Fortin, Pierre-Yves; Genevois, Coralie; Koenig, Anne; Heinrich, Emilie; Texier, Isabelle; Couillaud, Franck

    2012-12-01

    Near-infrared fluorescence-enhanced diffuse optical tomography (fDOT) is used to localize tumors in mice using fluorescent nanoparticles as a blood pool contrast agent. The infrared dye DiR is loaded in the lipid core of nontargeted nanoparticles (DiR-lipidots) and injected systemically via the tail vein in mice bearing U87 tumors. Distribution and time-course of DiR-lipidots are followed using in vivo fluorescence reflectance imaging and reveal enhanced fluorescent signal within the subcutaneous tumors up to seven days due to the enhanced permeability and retention effect. Tumor growth into the brain is followed using bioluminescent imaging, and tumor localization is further determined by magnetic resonance imaging. The fDOT provides three-dimensional fluorescent maps that allow for consistent localization for both subcutaneous and brain tumors.

  13. The immune response of the human brain to abdominal surgery

    DEFF Research Database (Denmark)

    Forsberg, Anton; Cervenka, Simon; Jonsson Fagerlund, Malin

    2017-01-01

    OBJECTIVE: Surgery launches a systemic inflammatory reaction that reaches the brain and associates with immune activation and cognitive decline. Although preclinical studies have in part described this systemic-to-brain signaling pathway, we lack information on how these changes appear in humans....... This study examines the short- and long-term impact of abdominal surgery on the human brain immune system by positron emission tomography (PET) in relation to blood immune reactivity, plasma inflammatory biomarkers, and cognitive function. METHODS: Eight males undergoing prostatectomy under general...... to change in [(11) C]PBR28 binding (p = 0.027). INTERPRETATION: This study translates preclinical data on changes in the brain immune system after surgery to humans, and suggests an interplay between the human brain and the inflammatory response of the peripheral innate immune system. These findings may...

  14. Neuroglobin and Cytoglobin expression in the human brain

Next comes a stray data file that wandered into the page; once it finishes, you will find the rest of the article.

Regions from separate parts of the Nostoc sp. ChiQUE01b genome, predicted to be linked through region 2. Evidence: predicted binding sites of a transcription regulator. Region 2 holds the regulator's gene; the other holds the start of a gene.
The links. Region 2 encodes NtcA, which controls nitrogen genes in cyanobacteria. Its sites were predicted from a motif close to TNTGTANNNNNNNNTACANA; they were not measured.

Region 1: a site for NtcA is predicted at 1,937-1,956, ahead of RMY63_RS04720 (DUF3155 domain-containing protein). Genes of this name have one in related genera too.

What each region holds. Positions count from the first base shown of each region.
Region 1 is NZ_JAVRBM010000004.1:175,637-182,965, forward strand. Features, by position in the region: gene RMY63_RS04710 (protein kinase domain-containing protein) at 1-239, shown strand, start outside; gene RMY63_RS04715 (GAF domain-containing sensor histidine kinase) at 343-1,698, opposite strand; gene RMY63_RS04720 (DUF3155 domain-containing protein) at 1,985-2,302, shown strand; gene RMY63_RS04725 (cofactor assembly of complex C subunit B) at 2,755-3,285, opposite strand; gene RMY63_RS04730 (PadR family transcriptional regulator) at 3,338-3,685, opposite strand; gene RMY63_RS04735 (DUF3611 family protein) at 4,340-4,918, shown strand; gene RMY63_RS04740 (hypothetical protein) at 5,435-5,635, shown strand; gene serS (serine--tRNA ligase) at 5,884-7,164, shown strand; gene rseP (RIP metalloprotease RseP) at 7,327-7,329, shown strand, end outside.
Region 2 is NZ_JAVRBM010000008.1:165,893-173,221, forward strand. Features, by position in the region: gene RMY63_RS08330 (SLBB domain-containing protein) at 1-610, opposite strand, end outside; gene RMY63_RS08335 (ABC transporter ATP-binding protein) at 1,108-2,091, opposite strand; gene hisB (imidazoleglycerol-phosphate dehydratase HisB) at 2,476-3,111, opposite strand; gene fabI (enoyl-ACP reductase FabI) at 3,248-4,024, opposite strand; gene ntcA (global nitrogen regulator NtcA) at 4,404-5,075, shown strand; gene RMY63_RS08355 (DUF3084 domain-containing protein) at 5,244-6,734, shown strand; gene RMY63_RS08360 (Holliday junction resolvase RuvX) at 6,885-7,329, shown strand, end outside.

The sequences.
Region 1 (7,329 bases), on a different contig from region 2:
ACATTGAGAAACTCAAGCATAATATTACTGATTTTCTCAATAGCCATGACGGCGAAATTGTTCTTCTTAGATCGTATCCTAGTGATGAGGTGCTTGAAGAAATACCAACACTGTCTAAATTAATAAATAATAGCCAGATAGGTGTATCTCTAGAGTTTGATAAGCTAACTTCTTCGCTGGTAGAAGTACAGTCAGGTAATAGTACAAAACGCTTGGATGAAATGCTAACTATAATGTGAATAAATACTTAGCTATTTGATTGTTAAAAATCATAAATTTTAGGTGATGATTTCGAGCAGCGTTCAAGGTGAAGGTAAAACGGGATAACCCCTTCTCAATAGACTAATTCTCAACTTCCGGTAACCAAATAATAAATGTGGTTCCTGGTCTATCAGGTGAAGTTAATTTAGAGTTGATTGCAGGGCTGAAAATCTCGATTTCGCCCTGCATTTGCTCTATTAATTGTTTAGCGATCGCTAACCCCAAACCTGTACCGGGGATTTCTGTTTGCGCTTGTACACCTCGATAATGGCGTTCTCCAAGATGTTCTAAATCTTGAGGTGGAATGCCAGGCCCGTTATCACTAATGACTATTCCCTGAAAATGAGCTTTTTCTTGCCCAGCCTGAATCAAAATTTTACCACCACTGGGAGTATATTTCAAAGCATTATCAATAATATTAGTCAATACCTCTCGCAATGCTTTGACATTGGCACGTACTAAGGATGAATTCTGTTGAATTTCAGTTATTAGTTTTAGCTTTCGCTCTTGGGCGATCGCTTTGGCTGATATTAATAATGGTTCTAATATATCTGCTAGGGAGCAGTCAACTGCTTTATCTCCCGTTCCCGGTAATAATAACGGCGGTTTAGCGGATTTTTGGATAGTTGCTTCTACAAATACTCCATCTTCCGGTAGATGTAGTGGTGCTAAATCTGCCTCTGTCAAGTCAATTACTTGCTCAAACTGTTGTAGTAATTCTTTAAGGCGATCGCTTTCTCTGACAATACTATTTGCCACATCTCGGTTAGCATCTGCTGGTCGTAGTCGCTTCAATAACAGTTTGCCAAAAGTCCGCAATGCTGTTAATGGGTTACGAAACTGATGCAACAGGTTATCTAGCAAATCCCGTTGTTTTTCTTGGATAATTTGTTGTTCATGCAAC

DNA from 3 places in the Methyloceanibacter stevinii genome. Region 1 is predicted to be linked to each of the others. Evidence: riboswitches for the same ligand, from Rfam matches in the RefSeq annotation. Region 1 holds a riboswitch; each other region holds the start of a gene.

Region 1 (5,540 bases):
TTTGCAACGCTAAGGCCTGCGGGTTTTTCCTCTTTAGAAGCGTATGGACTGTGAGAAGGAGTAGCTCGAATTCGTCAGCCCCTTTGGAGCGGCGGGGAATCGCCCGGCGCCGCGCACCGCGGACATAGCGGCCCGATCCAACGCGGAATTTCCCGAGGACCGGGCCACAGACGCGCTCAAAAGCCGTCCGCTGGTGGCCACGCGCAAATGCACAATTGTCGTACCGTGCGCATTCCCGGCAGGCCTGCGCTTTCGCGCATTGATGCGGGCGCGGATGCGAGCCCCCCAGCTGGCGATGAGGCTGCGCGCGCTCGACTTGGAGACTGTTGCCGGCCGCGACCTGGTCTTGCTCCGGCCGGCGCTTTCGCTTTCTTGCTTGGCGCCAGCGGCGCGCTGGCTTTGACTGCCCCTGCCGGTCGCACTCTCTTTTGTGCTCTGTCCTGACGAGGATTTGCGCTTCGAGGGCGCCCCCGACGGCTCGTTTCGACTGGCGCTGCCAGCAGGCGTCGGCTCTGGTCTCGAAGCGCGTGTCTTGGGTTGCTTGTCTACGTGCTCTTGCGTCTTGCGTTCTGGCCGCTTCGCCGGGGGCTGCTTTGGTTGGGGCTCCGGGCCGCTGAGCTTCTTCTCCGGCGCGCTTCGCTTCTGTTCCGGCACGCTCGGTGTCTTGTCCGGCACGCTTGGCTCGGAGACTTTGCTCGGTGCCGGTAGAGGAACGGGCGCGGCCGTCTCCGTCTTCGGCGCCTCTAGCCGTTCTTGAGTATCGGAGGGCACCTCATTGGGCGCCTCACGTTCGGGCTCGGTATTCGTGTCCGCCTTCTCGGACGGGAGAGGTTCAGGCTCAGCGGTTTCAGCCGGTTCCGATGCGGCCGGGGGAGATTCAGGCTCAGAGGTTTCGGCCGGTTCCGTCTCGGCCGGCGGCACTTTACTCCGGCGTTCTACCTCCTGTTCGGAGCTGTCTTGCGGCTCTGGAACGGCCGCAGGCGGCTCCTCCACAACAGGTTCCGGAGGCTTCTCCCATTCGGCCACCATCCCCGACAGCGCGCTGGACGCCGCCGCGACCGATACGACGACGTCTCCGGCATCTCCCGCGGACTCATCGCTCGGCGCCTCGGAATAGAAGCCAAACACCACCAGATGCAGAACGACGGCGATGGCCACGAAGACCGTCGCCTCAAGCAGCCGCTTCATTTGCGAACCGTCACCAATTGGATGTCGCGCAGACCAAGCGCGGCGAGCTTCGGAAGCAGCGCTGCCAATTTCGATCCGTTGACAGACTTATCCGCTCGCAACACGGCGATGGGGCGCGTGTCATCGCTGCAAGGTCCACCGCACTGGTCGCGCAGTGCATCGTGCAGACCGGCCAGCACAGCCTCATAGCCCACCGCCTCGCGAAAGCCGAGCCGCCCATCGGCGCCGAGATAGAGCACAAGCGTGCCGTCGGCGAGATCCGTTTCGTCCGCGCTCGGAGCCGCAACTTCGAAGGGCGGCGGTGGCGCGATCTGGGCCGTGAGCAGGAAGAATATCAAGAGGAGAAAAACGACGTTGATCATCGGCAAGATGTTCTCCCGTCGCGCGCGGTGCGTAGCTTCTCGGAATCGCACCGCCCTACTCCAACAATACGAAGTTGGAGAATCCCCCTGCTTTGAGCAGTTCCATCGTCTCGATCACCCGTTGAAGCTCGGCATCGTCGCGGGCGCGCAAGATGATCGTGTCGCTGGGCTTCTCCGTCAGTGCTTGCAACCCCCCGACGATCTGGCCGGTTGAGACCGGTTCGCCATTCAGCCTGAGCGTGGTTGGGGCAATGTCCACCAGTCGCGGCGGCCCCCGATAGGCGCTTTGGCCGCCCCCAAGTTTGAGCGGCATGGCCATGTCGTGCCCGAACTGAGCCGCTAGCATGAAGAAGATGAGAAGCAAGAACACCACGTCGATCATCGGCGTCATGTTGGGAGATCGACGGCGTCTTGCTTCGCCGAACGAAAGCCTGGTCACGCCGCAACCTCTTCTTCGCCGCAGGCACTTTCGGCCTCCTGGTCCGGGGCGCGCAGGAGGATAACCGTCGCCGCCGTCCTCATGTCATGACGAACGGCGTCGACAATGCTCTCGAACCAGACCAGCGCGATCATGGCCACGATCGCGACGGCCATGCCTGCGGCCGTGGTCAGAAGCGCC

DEFF Research Database (Denmark)

    Hundahl, Christian Ansgar; Kelsen, Jesper; Hay-Schmidt, Anders

    2013-01-01

    expressed and up-regulated following stroke in the human brain. The present study aimed at confirming our previous observations in rodents using two post-mortem human brains. The anatomical localization of Neuroglobin and Cytoglobin in the human brain is much like what has been described for the rodent...... and Cytoglobin in the cerebral cortex, while no expression in the cerebellar cortex was detectable. We provide a neuroanatomical indication for a different role of Neuroglobin and Cytoglobin in the human brain.......Neuroglobin and Cytoglobin are new members of the heme-globin family. Both globins are primarily expressed in neurons of the brain and retina. Neuroglobin and Cytoglobin have been suggested as novel therapeutic targets in various neurodegenerative diseases based on their oxygen binding and cell...

  15. Brain-Computer Interface Controlled Cyborg: Establishing a Functional Information Transfer Pathway from Human Brain to Cockroach Brain.

    Science.gov (United States)

    Li, Guangye; Zhang, Dingguo

    2016-01-01

    An all-chain-wireless brain-to-brain system (BTBS), which enabled motion control of a cyborg cockroach via human brain, was developed in this work. Steady-state visual evoked potential (SSVEP) based brain-computer interface (BCI) was used in this system for recognizing human motion intention and an optimization algorithm was proposed in SSVEP to improve online performance of the BCI. The cyborg cockroach was developed by surgically integrating a portable microstimulator that could generate invasive electrical nerve stimulation. Through Bluetooth communication, specific electrical pulse trains could be triggered from the microstimulator by BCI commands and were sent through the antenna nerve to stimulate the brain of cockroach. Serial experiments were designed and conducted to test overall performance of the BTBS with six human subjects and three cockroaches. The experimental results showed that the online classification accuracy of three-mode BCI increased from 72.86% to 78.56% by 5.70% using the optimization algorithm and the mean response accuracy of the cyborgs using this system reached 89.5%. Moreover, the results also showed that the cyborg could be navigated by the human brain to complete walking along an S-shape track with the success rate of about 20%, suggesting the proposed BTBS established a feasible functional information transfer pathway from the human brain to the cockroach brain.